He should have walked away.
He’d only ever seen that amount of money on TV but he knew it was always trouble, particularly when it came in an aluminium case like that. He should have just picked it up and left them both. Walked back along the track under those same old stars and stepped right in on Sharon, turned The Sale off and before she could say anything put the case on the table and opened it up. Opened it up and watched as her eyes grew wide.
It was harvest time and the hospital was hot and empty. The overhead fan turned slow—slow as his pulse, slow as the days.
Dain said that he’d run about flapping his arms and bawling so that he had to lie on top of him until he stopped but he didn’t remember that. He remembered them all standing round his bed. His father had smacked Dain’s ears and told him to watch for his younger brother and said words like ‘responsibility’ and ‘should know better’. His mother had just sobbed and kissed him and then cuffed Dain’s ears and sobbed some more. And while his parents were standing back talking to the doctor who was saying words like ‘permanent damage’ and ‘live a normal life’, the two boys faced each other. Then Dain smiled that smile, and he’d smiled back and then Dain started talking about flying cars and off ramps and take-off velocity and they’d been laughing so hard…
Trouble. One word he could read no problems, no matter how it was written. He read it in the way his brother was standing, all restless, kicking the ground and looking up at the sky. Right there he knew it wasn’t worth saying anything. He could have yelled the house down, read him a dictionary for all the good it would have done.
They were standing on the side of the road in the dark and Jeffie kept seeing the gleam of Ivory’s sharp little smile. The two men are doing the same thing over again: Dain’s saying words like ‘remuneration’ and Ivory’s saying things like ‘an item’s origins’ and next thing they’re in the ute. Dain was leaning out and directing, Ivory squeezed in between and Jeffie was driving.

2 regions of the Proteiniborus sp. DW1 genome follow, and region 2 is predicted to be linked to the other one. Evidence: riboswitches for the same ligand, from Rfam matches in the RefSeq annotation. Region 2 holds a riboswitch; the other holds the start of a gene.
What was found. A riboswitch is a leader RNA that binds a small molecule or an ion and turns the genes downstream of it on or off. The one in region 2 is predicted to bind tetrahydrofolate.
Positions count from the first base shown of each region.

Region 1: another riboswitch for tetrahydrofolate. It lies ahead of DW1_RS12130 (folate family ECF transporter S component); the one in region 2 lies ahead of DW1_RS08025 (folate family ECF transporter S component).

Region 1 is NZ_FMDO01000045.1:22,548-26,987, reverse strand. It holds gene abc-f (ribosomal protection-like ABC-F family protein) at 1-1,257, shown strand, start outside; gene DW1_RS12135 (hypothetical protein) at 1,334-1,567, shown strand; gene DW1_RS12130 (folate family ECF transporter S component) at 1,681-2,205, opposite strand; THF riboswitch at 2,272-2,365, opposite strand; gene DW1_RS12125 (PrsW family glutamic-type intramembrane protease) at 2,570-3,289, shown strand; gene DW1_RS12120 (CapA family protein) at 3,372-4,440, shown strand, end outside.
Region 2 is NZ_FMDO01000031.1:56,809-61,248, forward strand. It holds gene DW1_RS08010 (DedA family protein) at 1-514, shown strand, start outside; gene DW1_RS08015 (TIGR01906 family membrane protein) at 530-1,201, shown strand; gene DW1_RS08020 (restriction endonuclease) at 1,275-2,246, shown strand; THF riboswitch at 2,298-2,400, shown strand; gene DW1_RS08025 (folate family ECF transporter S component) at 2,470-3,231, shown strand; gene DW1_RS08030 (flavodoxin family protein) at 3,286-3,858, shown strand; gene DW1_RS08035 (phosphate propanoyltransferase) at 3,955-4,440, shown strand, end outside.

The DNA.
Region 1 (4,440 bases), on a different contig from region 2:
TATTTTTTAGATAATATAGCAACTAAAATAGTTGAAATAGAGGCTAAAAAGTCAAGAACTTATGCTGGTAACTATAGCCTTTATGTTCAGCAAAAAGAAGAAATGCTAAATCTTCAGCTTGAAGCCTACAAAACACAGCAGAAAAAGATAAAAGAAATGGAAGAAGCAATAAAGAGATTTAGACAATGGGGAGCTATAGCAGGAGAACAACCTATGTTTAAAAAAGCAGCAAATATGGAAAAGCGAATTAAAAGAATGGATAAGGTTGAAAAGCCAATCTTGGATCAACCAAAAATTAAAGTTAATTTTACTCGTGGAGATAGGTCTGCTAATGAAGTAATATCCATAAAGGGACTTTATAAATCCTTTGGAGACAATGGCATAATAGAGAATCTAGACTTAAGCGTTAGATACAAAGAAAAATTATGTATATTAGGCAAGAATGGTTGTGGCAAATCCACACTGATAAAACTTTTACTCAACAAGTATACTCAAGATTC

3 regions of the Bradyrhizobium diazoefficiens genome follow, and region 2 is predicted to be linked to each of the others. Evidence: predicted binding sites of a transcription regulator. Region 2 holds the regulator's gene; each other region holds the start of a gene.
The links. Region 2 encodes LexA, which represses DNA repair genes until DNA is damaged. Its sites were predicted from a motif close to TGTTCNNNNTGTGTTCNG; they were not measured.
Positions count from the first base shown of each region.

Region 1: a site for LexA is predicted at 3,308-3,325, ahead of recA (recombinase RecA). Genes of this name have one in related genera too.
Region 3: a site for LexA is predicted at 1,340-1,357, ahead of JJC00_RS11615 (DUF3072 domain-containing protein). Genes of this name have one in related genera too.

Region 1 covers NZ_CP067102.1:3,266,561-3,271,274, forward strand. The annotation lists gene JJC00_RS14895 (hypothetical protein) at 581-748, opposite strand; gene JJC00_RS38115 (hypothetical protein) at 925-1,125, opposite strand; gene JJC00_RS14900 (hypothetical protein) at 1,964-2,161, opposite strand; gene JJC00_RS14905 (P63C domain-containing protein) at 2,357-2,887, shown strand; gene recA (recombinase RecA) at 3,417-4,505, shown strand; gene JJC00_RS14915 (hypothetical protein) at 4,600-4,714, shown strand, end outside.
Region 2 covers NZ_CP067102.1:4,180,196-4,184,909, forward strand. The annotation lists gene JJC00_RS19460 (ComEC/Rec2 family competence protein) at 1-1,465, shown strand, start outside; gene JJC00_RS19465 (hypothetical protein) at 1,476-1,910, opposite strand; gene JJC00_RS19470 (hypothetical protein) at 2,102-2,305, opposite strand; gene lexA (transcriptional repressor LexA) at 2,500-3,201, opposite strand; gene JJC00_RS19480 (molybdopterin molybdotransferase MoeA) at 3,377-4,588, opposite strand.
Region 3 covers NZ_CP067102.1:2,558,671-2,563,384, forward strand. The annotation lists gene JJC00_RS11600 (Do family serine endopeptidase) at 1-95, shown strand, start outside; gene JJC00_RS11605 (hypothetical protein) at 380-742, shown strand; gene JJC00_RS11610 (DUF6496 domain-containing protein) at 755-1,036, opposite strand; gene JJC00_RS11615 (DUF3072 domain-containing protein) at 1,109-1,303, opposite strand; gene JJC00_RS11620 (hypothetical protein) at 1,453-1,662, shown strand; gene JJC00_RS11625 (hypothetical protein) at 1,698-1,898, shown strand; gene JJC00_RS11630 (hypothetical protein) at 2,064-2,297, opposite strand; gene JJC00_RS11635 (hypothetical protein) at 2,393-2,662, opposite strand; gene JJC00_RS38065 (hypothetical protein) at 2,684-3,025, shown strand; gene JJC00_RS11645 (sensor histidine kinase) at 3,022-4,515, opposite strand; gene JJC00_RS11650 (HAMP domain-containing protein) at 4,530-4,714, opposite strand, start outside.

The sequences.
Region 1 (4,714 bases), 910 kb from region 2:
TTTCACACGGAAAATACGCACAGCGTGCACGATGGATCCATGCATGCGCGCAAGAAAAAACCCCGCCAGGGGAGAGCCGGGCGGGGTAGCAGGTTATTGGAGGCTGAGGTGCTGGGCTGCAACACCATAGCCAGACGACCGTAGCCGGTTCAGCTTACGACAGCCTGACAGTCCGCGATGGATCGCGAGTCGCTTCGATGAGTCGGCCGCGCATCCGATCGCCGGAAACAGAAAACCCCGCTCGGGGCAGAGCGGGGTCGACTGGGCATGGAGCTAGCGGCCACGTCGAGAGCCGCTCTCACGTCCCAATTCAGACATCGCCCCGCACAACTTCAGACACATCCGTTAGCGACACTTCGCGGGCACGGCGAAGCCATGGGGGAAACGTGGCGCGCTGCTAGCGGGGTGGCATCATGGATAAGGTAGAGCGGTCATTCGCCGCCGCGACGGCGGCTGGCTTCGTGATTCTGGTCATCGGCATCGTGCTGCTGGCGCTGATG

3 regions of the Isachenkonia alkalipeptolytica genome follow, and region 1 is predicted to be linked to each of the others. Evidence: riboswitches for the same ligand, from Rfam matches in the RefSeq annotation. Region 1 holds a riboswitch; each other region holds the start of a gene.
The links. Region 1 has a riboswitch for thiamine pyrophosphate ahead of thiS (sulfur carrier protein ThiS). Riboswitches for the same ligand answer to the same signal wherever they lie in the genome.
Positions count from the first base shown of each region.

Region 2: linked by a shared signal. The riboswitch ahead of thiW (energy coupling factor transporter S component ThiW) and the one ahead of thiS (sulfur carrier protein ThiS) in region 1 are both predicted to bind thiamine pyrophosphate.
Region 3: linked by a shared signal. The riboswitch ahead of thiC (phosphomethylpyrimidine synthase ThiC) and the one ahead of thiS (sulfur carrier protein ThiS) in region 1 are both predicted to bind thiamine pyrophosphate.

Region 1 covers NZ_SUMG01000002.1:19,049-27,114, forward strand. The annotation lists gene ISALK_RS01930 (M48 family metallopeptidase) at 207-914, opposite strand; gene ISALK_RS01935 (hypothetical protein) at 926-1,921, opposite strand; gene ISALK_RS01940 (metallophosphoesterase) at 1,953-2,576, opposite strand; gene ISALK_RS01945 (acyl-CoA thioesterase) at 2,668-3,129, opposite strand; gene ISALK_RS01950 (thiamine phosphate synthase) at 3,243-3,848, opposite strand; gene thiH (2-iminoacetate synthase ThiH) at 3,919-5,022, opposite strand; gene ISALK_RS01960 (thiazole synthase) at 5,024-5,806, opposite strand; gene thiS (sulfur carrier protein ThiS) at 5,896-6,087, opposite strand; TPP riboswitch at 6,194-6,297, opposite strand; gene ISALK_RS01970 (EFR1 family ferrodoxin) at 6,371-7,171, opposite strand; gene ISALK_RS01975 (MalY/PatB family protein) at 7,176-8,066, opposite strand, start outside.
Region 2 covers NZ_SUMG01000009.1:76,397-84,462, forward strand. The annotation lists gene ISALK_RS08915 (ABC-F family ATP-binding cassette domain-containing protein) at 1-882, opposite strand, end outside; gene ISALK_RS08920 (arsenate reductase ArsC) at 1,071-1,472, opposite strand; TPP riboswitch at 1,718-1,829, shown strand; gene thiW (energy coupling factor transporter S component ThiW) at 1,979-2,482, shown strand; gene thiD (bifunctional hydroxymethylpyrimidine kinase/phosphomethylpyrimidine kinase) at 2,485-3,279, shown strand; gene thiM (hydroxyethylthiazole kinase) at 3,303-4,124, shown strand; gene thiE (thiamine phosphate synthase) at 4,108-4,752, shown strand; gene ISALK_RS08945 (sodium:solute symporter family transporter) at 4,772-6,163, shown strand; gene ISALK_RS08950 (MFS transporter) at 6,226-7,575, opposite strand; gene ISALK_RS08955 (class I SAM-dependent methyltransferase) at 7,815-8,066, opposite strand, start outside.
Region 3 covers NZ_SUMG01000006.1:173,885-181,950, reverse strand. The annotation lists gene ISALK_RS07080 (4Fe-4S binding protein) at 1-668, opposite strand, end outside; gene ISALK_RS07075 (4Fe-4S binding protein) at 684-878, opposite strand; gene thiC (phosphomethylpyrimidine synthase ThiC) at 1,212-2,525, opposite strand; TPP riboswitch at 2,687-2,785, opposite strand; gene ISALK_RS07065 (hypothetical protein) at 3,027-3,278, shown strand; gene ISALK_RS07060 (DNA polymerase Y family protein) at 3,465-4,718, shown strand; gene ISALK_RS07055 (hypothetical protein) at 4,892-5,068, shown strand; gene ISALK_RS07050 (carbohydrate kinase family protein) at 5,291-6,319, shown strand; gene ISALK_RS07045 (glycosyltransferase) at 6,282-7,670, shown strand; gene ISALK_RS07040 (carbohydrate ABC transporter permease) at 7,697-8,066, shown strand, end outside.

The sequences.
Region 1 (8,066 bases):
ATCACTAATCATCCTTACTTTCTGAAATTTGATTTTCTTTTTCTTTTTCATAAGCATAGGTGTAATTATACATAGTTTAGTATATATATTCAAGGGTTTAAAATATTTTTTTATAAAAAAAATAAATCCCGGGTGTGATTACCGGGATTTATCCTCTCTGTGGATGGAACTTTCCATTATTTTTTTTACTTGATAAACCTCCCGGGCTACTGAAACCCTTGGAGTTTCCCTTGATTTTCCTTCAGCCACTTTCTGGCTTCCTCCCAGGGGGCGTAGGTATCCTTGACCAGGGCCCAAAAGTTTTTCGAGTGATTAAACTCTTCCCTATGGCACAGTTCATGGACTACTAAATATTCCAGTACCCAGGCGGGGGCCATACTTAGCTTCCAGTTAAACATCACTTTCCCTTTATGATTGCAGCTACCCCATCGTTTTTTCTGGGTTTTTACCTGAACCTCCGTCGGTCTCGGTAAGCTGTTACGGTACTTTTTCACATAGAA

‘Just along here,’ said Dain as they bumped and crashed their way through saplings and bushes finally stopping at the edge of the quarry.
The quarry was bright as day and a hundred feet down the water was fiery blue. Strange, Jeffie thought, there was that tree, the same one that he crashed out of all those years ago.
When he finally came home his reading wasn’t right. He never was that good at it but now he looked at the words on the page and they reminded him of something but whatever it was mostly stayed just out of reach. Dain sat with him through those autumn afternoons and read—Asimov, Poul Anderson, Clarke, Galaxy, Amazing Stories, Orb. Jeffie tried to follow the words on the page but mostly he’d just close his eyes and listen to his brother running on with the stories. Stories of spaceships and green-sky worlds and silver spires and cars flying through the air.
He should have stayed in the ute.
Stayed and listened to the radio but instead they all clambered down into the quarry. At the bottom Dain ran ahead into the glare. The light was brighter and brighter and by the time he caught up Dain was standing and staring. It was all blue and there was girlie-choir music coming from somewhere and all Dain could say was, ‘I knew it,’ over and over.
Then Ivory came up behind them and told them about the C’Mell saying words like ‘wildest dreams’ and ‘a race who’ve lost their spark’ and Dain was saying ‘it’s true’ again and again.